Conductance measurements of self-assembled monolayers of 1,4-phenylene diisocyanide
Christian J.-F. Dupraz, Udo Beierleink, and Jörg P. Kotthaus,

Electronic transport measurements were carried out in self-assembled monolayers of 1,4-phenylene diisocyanide using two different approaches: A single monolayer was sandwiched between two small gold contacts by use of nanolithographical and evaporation techniques (Fig 1.). The second technique involved a set of planar gold contacts with a separation of less than 10 nm between which self-assembled chains composed of 1,4-phenylene diisocyanide and Cobalt(II) ions were inserted (Fig. 2.). Conductance measurements at low temperature show discrete structures for both types of devices which are interpreted as arising from quantum transport through molecular ensembles.


Figure 1.a) Crossed gold-contacts used for conductance measurements of self-assembled monolayers, b) conductance and current versus source-drain voltage of a self-assembled monolayer of 1,4-phenylene diisocyanide at 4.2 K.


Figure 2.a) SEM image of the electrode gap of a of 1,4-phenylene diisocyanide/Cobalt(II) multilayer device (electrode distance: ˜ 7 nm), b) conductance as a function of source-drain voltage of such a device at 4.2 K.

 
 

Molecular Thermometry
Christian Schäflein, Udo Beierlein, and Jörg P. Kotthaus

A single-wall carbon nanotube (SWNT) is a single sheet of graphite rolled up into a cylinder. The minimum diameter of such a SWNT is less than 1 nanometer! If two or more sheets of graphite are rolled up into a cylinder we speak of multi-wall carbon nanotubes (MWNTs). By electrically contacting a suspended MWNT with lithographically defined metallic electrodes, we realized a primary thermometer with dimensions down to 4 nm in width. The electrically contacted nanotube can be understood as a series of quantum dots or tunnel junctions. The differential conductance of such a series of tunnel junctions displays a temperature dependent dip at zero bias [1]. Fig. 1 shows such a typical conductance dip of a suspended MWNT for different temperatures ranging from about 4 K to 24 K. Fig. 2 shows the linear relationship between FWHM of the conductance dip and the temperature for a suspended MWNT. Due to the small dimensions of the device and the high thermal conductivity of MWNTs, the estimated time constant of the suspended devices is with about 10-14 s extremely small [2, 3]. This allows ultra fast and sensitive temperature measurements.


Figure 1.Temperature dependence of the conductance dip of a suspended MWNT.


Figure 2.Temperature dependence of FWHM for a suspended MWNT.

[1] J. P. Pekola, K. P. Hirvi, J. P. Kauppinen, and M. A. Paalanen, Phys. Rev. Lett. 73, 2903 (1994)
[2] V. N. Popov, Phys. Rev. B 66, 153408 (2002)
[3] J. Che, T. Cagin and W.A. Goddard III, Nanotechnology 11, 65-69 (2000)

 
 

Tunable Ballistic Rectifier
Stefan de Haan, Axel Lorke, and Jörg P. Kotthaus

in corporation with Max Bichler and Werner Wegscheider

It has been shown earlier in our group that symmetry-breaking strongly influences the transport properties of mesoscopic semiconductor structures. The rectification effect observed in a device consisting of a cross junction with an embedded triangular antidot, can be explained in a simple ballistic picture [1].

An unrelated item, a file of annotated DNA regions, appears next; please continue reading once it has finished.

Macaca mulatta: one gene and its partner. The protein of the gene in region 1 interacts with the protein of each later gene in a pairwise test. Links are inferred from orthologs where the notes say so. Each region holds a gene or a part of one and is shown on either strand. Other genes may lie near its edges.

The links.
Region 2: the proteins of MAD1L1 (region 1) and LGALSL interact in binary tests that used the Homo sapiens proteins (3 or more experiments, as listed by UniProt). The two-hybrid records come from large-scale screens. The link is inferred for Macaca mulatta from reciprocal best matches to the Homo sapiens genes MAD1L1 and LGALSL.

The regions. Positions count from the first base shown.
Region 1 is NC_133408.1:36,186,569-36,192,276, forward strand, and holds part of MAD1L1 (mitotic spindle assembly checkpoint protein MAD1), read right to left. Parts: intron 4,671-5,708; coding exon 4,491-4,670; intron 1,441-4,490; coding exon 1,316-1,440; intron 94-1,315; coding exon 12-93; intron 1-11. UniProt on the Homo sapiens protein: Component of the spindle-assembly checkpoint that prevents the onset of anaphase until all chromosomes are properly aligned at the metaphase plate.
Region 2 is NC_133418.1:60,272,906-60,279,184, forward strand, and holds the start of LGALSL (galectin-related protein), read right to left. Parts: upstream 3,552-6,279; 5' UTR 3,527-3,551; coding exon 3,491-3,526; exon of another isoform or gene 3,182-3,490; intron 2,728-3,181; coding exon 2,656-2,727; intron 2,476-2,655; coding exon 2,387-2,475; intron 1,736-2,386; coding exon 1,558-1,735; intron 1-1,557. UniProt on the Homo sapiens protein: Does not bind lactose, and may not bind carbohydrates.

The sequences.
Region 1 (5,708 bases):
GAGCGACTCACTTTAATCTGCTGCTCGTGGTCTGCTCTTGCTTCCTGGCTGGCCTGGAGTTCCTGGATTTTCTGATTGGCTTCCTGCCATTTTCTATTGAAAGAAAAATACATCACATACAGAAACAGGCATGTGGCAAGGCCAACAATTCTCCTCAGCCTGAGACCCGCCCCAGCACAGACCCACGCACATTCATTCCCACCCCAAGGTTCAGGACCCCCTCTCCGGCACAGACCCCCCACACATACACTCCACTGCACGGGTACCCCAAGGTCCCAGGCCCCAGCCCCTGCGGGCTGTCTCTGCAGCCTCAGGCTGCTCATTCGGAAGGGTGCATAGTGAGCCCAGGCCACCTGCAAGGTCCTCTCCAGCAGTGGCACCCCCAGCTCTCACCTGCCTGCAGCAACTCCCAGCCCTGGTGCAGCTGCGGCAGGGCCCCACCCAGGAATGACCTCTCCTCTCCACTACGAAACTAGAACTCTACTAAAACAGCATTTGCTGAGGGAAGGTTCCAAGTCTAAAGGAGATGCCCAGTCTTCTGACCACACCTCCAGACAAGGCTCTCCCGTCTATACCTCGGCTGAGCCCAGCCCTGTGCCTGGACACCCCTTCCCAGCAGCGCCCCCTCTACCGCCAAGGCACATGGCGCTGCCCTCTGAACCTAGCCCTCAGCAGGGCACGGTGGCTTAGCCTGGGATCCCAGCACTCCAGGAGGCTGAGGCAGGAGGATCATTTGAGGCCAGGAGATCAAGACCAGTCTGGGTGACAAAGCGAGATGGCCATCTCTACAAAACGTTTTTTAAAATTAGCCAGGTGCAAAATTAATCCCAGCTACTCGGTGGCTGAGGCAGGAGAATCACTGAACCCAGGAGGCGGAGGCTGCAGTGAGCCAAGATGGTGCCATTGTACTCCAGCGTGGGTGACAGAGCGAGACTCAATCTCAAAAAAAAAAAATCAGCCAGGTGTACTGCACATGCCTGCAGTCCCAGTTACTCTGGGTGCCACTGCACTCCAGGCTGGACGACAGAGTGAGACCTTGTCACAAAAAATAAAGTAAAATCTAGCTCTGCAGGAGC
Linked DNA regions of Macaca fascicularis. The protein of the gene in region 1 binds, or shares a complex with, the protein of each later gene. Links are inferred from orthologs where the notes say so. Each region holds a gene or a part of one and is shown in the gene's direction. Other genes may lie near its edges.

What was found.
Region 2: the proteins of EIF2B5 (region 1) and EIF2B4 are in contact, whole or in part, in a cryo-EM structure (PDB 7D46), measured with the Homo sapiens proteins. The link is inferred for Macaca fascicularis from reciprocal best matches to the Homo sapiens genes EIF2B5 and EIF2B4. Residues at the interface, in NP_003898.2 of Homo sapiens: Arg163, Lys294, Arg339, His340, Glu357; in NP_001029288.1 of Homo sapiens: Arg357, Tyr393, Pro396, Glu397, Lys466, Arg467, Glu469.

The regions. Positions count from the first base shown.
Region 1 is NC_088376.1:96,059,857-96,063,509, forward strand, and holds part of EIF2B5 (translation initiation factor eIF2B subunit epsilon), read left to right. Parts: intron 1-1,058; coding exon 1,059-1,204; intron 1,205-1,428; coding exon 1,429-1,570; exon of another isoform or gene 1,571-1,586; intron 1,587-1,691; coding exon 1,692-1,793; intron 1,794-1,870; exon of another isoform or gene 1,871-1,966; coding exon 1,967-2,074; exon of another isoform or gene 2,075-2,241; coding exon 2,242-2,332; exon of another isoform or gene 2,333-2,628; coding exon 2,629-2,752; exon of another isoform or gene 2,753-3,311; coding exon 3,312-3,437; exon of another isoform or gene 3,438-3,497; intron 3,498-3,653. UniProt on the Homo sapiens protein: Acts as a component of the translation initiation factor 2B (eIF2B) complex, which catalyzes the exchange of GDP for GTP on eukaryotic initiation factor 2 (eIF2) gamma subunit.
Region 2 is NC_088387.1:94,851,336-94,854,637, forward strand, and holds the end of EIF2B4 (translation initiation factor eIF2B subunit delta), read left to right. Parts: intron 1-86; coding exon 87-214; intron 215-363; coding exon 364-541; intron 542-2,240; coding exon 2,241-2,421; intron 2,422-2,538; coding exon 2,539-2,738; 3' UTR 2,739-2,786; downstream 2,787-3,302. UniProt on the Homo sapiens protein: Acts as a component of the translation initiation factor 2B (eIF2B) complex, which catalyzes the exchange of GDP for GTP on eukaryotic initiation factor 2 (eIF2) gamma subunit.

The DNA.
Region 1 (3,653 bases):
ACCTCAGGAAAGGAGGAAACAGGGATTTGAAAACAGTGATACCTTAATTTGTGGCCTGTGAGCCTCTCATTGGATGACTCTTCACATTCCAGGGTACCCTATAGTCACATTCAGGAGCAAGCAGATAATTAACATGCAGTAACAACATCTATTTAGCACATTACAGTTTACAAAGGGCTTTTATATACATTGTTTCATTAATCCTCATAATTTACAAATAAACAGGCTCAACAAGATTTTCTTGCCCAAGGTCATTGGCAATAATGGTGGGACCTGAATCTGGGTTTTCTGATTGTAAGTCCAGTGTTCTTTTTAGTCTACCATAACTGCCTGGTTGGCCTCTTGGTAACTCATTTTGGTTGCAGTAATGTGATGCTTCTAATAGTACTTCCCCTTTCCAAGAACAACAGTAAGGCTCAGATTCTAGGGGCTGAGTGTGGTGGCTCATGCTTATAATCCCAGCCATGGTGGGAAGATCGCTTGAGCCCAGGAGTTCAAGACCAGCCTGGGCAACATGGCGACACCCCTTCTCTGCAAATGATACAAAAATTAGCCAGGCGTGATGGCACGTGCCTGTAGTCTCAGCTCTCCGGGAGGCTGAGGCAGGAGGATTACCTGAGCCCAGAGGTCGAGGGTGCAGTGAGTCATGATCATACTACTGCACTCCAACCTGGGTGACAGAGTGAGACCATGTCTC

Extending a proposal of R. Fleischmann [2], we developed a Ballistic Rectifier with properties that can be adjusted by means of external gate voltages. As seen in fig. 1, the central region of the device is formed by four electronic channels that are 700nm wide. The two-dimensional electron gas adjacent to a channel acts as an in-plane gate, so that the number of occupied modes can be controlled separately for each branch. Our experiments demonstrate that a reversal of the gate voltages results in a reversal of the rectification signal (see fig. 2). The device produces very high output voltages up to 100 mV and works well at 77K. Rectification at room temperature has also been observed, indicating that the properties of this type of samples are due to the interplay of quasiclassical and classical transport channels [3].


Figure 1. Picture of the PMMA mask in the centre of the device. Bright regions will be etched in the next processing step. The contacts are are numbered consecutively by "1" to "4", the in-plane gates by "G1" to "G4".


Figure 2. Rectification signal of the device for different gate voltages at 4.2K and 77K.

[1] A. M. Song et. al., "Nonlinear electron transport in an asymmetric microjunction: A ballistic rectifier.", Phys. Rev. Lett. 80, 3831-3834 (1998).
[2] R. Fleischmann and T. Geisel, "Meoscopic Rectifiers Based on Ballistic Transport.", Phys. Rev. Lett. 89, 016804 (2002).
[3] S. de Haan et. al., to be published .

 
 

Observing nuclear spin polarization in a quantum dot
Andreas K. Hüttel, J. Weber, and Robert H. Blick

in cooperation with Karl Neumaier and Karl Eberl.

With regard to quantum information processing the details of coupling between electronic and nuclear spins are becoming more and more important for obtaining spin control in a semiconductor chip.
We have observed hysteresis in microwave-induced photocurrent through a quantum dot on a timescale of ~10min: after applying a low magnetic field (B<0.1T) perpendicular to the 2DES and setting the field back to zero again, the photocurrent trace still displays a distinct shape change, relaxing exponentially. Tuning the system into electron spin resonance using an additional constant magnetic field parallel the 2DES, we see a significant decrease in lifetime of this excitation. A parallel magnetic field alone does not induce any hysteresis effect.